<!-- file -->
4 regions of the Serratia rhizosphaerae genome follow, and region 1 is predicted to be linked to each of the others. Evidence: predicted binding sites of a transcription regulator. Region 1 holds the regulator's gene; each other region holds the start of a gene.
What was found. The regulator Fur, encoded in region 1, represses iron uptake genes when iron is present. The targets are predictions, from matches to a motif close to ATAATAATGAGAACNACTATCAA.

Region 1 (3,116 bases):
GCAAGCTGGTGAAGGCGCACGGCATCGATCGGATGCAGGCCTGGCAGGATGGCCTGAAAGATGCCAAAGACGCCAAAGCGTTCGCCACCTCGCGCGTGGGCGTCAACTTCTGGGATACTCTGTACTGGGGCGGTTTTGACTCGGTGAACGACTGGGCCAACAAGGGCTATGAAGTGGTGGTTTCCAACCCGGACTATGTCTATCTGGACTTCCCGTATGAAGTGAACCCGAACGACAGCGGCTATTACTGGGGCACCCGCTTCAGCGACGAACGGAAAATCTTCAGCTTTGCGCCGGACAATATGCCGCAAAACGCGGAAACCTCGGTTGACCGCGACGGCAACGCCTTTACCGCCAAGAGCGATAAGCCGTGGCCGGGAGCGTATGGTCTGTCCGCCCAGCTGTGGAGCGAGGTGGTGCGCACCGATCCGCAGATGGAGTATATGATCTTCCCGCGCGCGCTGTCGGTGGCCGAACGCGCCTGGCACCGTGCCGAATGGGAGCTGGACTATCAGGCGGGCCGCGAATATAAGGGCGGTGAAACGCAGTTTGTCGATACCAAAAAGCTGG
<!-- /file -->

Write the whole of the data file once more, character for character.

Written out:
4 regions of the Serratia rhizosphaerae genome follow, and region 1 is predicted to be linked to each of the others. Evidence: predicted binding sites of a transcription regulator. Region 1 holds the regulator's gene; each other region holds the start of a gene.
What was found. The regulator Fur, encoded in region 1, represses iron uptake genes when iron is present. The targets are predictions, from matches to a motif close to ATAATAATGAGAACNACTATCAA.

Region 1 (3,116 bases):
GCAAGCTGGTGAAGGCGCACGGCATCGATCGGATGCAGGCCTGGCAGGATGGCCTGAAAGATGCCAAAGACGCCAAAGCGTTCGCCACCTCGCGCGTGGGCGTCAACTTCTGGGATACTCTGTACTGGGGCGGTTTTGACTCGGTGAACGACTGGGCCAACAAGGGCTATGAAGTGGTGGTTTCCAACCCGGACTATGTCTATCTGGACTTCCCGTATGAAGTGAACCCGAACGACAGCGGCTATTACTGGGGCACCCGCTTCAGCGACGAACGGAAAATCTTCAGCTTTGCGCCGGACAATATGCCGCAAAACGCGGAAACCTCGGTTGACCGCGACGGCAACGCCTTTACCGCCAAGAGCGATAAGCCGTGGCCGGGAGCGTATGGTCTGTCCGCCCAGCTGTGGAGCGAGGTGGTGCGCACCGATCCGCAGATGGAGTATATGATCTTCCCGCGCGCGCTGTCGGTGGCCGAACGCGCCTGGCACCGTGCCGAATGGGAGCTGGACTATCAGGCGGGCCGCGAATATAAGGGCGGTGAAACGCAGTTTGTCGATACCAAAAAGCTGG